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Climate Features

Houston/Galveston region faces $12 billion infrastructure losses from climate change
 Guidry News Service

Austin, TX – Galveston-area sea level rise over the next 100 years due to climate change could displace more than 100,000 households and create more than $12 billion in infrastructure losses, according to a report released today commissioned by Environmental Defense Fund (EDF) and British Consulate-General Houston, The Socio-Economic Impact of Sea Level Rise in the Galveston Bay Region.  [more]

The Impact of Global Warming on Texas
 Edited by Jurgen Schmandt, Judith Clarkson and Gerald R. North

The Texas Climate Initiative is pleased to provide an online preview of this comprehensive and readable account of what is currently known about the threats and opportunities posed by climate change in Texas. This book connects global climate change to the expected changes in the local climates and places where we Texans live, work and play. The book will be published by the University of Texas Press.  [more]

Texas’ Changing Economic Climate: Risks and Opportunities in a Carbon Constrained World 

RA conference was held on January 29, 2009 at the Texas State Capitol Extension, Austin, Texas.  For details visit: www.liveoakinitiative.com/TCEC09

Will West Texas Become a Climate Change Hotspot in the United States?

Regional modeling of how long-term global warming patterns might emerge in the US suggests that future climates in West Texas could be very different than those of the past. Climate researchers used unique state-of-the-art high resolution nested climate simulation models to explore the importance of fine scale processes in determining climate change hotspots in the continental United States and Mexico.[more] 


Climate Features

Houston/Galveston region faces $12 billion infrastructure losses from climate change
 Guidry News Service

Austin, TX – Galveston-area sea level rise over the next 100 years due to climate change could displace more than 100,000 households and create more than $12 billion in infrastructure losses, according to a report released today commissioned by Environmental Defense Fund (EDF) and British Consulate-General Houston, The Socio-Economic Impact of Sea Level Rise in the Galveston Bay Region.  [more]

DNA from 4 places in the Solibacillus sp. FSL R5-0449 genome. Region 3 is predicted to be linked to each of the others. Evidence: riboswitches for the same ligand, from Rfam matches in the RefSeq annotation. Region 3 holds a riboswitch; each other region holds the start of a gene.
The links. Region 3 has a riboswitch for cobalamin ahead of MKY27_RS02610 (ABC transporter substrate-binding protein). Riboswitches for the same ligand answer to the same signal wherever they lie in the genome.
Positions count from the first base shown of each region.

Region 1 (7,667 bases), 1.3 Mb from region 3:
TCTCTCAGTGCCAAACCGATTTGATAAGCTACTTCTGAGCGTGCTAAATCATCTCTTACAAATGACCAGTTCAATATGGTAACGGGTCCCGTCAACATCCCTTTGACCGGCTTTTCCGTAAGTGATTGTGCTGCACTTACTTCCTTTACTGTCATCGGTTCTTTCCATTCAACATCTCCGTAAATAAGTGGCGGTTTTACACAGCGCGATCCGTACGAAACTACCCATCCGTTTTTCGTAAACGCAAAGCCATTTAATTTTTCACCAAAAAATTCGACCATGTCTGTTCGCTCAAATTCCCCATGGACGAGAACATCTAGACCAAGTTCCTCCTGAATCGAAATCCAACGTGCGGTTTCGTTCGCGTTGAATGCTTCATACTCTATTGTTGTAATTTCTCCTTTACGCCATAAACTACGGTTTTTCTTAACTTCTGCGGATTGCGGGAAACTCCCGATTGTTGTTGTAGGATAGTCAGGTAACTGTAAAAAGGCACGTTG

The Impact of Global Warming on Texas 

The Texas Climate Initiative is pleased to provide an online preview of this comprehensive and readable account of what is currently known about the threats and opportunities posed by climate change in Texas. This book connects global climate change to the expected changes in the local climates and places where we Texans live, work and play. The book will be published by the University of Texas Press. [more]

Texas’ Changing Economic Climate: Risks and Opportunities in a Carbon Constrained World 

RA conference to be held on January 29, 2009 at the Texas State Capitol Extension, Austin, Texas.  For details visit: www.liveoakinitiative.com/TCEC09

Will West Texas Become a Climate Change Hotspot in the United States?

Regional modeling of how long-term global warming patterns might emerge in the US suggests that future climates in West Texas could be very different than those of the past. Climate researchers used unique state-of-the art high resolution nested climate simulation models to explore the importance of fine scale processes in determining climate change hotspots in the continental United States and Mexico. [more]

Terrestrial Ecosystem Carbon Dynamics and Climate Feedbacks

This review article looks at some of the limitations of the traditional method for modelling carbon-cycle climate feedbacks. Carbon-cycle feedbacks are usually dealt with as largely independent above ground (photosynthesis) and below ground (respiration) effects stimulated by a gradual increase in CO2 and temperature.The authors argue that this approach over-simplifies a complex system and consequently neglects dynamic non-linear interactions between physical, chemical and biological processes in the ecosystem. [more]

 

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The Texas Climate Initiative is a project of the Houston Advanced Research Center (HARC) and is directed by Robert Harriss.
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